Winner of Grand Jury Prize for best documentary at this year’s Sundance Film Festival (alongside Best Cinematography Award & Special Jury Award), Macedonian film-makers’ Ljubomir Stefanov and Tamara Kotevska’s Honeyland (2019) tells the moving ethnographic tale of a lone beekeeper and her perfect communion with nature. The Macedonian duo, Stejanov and Kotevska initially set out to make a short documentary along the Bregalnica River, in North Macedonia. But when they met 50-something Hatidze Muratova their plans completely changed, pushing them to patiently observe Hatidze’s daily existence (the routine lasted for almost three years) that’s far removed from the kerfuffle of modern life, while also they averted from infusing any dramaturgical aspects to Hatidze’s engrossing life journey.
Hatidze, a Turk minority, lives in a nearly abandoned Macedonian village with her bedridden, half-blind 85-year-old mother (plus a dog and few kittens). Keeping up with the tradition as the last surviving daughter Hatidze earnestly takes care of her mother without marrying and have a family of her own. When she is not cooped up inside her dirt-floored hut without electricity and running water, Hatidze climbs up a steep rocky hill or reaches into the stone walls of rocky ruins in order to take out the honeycomb and collect half of her wild bees’ honey.
Visualized as an observant character study and intimate portrait of disappearing way of life, Honeyland is absolutely captivating to watch. But the three-year shoot of directors Stejanov and Kotevska don’t just stop there. They zero-in on much broader themes as a family of itinerant Turks arrive in the village and would transform Hatidze’s life.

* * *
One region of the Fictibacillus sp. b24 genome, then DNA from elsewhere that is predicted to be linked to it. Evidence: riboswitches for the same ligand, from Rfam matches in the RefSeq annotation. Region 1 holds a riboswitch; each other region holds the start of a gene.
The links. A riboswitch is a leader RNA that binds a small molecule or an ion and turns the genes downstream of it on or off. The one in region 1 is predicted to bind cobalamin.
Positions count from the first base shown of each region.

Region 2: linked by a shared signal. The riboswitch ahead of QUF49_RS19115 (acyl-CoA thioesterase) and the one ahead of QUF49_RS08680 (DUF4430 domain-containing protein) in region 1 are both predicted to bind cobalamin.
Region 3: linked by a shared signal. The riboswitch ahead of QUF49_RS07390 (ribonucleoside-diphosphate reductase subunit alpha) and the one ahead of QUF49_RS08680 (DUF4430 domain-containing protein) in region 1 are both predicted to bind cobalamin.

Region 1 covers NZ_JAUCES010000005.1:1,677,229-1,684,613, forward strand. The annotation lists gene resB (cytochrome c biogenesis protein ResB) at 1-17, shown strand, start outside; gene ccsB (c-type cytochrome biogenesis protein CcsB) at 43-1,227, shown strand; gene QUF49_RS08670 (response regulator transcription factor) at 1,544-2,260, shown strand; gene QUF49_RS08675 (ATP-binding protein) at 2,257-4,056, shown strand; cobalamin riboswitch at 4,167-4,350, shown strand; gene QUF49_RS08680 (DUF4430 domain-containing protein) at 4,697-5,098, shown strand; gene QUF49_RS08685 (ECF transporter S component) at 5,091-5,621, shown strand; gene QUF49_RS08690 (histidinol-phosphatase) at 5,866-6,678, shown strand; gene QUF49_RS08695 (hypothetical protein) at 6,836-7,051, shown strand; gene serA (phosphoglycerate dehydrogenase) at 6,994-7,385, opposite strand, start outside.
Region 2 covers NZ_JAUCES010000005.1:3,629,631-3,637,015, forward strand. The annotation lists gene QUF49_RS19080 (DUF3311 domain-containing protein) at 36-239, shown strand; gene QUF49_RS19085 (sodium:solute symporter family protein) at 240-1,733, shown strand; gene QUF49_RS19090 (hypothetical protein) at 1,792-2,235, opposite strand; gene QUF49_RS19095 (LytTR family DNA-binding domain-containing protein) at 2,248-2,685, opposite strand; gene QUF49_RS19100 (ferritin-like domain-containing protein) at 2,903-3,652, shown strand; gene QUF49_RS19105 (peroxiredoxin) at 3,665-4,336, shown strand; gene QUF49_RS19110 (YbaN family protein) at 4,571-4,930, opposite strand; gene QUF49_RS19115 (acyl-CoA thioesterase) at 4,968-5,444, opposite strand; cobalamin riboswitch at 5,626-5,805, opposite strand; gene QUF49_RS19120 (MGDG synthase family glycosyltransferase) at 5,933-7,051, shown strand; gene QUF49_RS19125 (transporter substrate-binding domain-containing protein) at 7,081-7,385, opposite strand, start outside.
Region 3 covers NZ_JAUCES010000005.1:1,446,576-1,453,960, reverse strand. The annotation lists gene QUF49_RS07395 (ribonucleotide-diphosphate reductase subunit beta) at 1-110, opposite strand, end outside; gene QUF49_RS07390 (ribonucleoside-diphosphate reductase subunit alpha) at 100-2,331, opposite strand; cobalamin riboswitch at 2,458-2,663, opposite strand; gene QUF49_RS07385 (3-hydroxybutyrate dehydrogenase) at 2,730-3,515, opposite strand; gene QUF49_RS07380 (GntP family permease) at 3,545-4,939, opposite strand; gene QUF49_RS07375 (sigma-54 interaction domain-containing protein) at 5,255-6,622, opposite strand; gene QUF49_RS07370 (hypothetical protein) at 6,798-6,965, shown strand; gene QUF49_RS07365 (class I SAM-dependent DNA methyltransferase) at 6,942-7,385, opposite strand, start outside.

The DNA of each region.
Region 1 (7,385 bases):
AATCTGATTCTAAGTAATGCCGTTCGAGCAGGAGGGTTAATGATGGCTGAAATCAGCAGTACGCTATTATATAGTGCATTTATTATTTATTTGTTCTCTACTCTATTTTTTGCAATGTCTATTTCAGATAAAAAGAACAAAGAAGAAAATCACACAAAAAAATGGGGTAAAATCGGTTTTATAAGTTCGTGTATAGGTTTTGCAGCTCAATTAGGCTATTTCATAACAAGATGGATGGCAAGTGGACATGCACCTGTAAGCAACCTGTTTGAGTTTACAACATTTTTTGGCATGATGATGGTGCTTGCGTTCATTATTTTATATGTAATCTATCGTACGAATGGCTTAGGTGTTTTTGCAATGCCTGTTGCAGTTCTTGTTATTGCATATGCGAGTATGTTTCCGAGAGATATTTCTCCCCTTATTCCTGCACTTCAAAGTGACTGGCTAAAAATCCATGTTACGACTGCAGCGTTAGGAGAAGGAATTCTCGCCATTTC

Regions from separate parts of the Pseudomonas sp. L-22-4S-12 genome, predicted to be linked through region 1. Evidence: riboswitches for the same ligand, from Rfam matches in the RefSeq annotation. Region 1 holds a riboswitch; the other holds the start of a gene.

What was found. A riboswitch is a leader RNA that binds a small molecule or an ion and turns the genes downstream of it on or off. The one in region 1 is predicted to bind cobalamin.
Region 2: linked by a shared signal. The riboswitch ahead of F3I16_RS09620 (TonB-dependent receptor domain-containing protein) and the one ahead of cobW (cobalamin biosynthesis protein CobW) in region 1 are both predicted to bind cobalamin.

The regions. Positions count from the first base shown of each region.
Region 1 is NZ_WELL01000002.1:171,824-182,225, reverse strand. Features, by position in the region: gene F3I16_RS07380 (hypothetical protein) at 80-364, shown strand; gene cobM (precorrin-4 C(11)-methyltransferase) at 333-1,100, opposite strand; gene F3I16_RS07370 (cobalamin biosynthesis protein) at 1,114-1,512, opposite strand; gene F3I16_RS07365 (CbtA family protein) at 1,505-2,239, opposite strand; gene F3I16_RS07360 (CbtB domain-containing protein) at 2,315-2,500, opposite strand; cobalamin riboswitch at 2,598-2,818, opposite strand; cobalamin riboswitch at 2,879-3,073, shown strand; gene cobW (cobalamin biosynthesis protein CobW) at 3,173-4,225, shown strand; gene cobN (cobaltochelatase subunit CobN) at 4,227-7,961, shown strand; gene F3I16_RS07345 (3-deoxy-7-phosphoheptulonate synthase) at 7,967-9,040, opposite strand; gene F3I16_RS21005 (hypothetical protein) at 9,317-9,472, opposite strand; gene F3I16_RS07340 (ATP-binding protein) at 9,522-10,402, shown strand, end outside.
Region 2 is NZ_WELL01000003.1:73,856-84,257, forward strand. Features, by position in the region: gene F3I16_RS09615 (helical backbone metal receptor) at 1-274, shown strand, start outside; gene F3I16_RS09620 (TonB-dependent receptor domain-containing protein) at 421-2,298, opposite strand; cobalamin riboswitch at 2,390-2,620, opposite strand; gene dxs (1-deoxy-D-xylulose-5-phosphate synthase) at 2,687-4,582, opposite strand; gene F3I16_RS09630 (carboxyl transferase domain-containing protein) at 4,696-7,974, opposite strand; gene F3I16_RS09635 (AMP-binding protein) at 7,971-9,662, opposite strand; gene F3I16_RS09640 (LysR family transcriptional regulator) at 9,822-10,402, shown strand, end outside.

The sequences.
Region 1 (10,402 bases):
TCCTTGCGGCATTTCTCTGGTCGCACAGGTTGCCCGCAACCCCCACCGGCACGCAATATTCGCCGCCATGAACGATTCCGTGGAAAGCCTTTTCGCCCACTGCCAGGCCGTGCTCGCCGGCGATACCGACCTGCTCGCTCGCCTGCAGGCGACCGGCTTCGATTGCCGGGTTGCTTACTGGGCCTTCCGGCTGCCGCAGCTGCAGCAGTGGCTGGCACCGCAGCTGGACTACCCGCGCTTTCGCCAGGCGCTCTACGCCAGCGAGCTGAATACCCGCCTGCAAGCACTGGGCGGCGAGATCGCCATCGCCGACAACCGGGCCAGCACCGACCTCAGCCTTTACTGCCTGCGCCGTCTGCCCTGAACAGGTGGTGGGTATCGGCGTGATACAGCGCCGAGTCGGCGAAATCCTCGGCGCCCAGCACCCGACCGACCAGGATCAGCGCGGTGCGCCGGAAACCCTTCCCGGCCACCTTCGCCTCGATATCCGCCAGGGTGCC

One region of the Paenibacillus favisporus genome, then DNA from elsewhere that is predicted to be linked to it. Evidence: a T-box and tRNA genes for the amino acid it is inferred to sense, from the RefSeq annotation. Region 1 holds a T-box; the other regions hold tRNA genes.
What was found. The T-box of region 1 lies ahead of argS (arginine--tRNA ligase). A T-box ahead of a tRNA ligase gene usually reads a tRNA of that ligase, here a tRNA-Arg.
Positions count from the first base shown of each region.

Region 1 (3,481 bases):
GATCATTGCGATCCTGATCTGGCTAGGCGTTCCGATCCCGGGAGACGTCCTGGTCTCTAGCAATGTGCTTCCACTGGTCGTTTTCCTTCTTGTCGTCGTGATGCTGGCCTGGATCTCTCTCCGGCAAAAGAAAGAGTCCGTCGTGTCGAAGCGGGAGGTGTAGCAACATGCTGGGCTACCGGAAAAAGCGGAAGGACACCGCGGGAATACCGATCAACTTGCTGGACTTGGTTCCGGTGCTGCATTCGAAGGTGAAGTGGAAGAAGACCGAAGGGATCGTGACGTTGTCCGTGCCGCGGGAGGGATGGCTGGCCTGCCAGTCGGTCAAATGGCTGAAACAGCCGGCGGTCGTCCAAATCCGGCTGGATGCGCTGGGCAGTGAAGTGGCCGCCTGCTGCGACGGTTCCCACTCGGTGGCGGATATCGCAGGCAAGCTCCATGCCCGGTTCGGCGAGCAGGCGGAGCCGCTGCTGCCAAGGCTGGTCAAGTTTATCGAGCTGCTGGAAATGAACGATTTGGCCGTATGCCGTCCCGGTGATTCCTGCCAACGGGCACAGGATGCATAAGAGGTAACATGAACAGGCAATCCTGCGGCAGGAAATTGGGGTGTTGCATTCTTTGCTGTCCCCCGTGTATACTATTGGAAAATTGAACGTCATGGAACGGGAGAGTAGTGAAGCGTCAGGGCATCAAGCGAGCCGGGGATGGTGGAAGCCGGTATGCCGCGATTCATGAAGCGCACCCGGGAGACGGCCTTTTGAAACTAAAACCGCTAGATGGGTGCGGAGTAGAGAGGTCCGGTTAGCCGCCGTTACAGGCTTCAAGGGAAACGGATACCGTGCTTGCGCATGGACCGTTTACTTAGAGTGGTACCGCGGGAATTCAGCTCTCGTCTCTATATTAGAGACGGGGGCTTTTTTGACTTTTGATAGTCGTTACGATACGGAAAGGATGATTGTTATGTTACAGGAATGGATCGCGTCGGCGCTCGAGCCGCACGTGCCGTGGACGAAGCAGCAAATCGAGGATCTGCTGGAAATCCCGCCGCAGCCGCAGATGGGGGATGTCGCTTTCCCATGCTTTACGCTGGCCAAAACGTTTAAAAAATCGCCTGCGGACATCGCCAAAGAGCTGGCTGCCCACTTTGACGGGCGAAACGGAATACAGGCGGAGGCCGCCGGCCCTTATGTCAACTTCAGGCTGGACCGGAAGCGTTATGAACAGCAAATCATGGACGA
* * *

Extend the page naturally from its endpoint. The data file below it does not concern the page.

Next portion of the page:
Noise and chaos immediately replace the tranquillity of the woman’s environment. Even though the nomadic Turkish couple Hussein and Ljutvie, their boisterous kids and their flock of cattle shatter the peace Hatidze enjoys, she is gentle to the kids and eagerly shows the stern patriarch her honeycomb. When Hussein decides to raise bees, she generously helps him while also bestowing the essential advice of ‘take half and leave half’. But the friendship between Hussein family and Hatidze strain as the patriarch, in a mad rush to make a profit at any cost disturbs the ecological equilibrium of beekeeping.
Filmed with a small team (directors Stejanov & Kotevska, two cinematographers, a sound engineer, and an editor), the crew has had an unprecedented access to the people on-screen (even the kids are oblivious of the camera) and they remain strictly observant, never giving in to the desire to intervene (they have shown remarkable discipline in capturing the Hatidze’s quarrels with Hussein or the physical fights between kids). Whether it’s capturing the picturesque landscape in gorgeous wide shots (bathed in the clear natural light) or handheld camera shots that depict humanism and love shining out between mother and daughter, the cinematographers Fejmi Daut & Samir Ljuma has done a spectacular job.
Honeyland might have started off as a project to tell the story of one of Europe’s last beekeepers. But the narrative was modified alongside the natural changes in Hatidze’s life, which in turn has allowed directors Stejanov & Kotevska to deal with deeper themes related to environmentalism, tradition, and the human condition. They haven’t tried to extrapolate grand statements about ecological balance or global capitalism. By witnessing the events unfold in an intimate yet even-handed manner, Honeyland organically develops its profound notions. The human story perfectly accentuates the environmental issues and this is done so without resorting to conventional means of interviews or voice-overs. Overall, Honeyland (85 minutes) is an incredibly immersive and atmospheric documentary on the significance of treating nature with respect and care.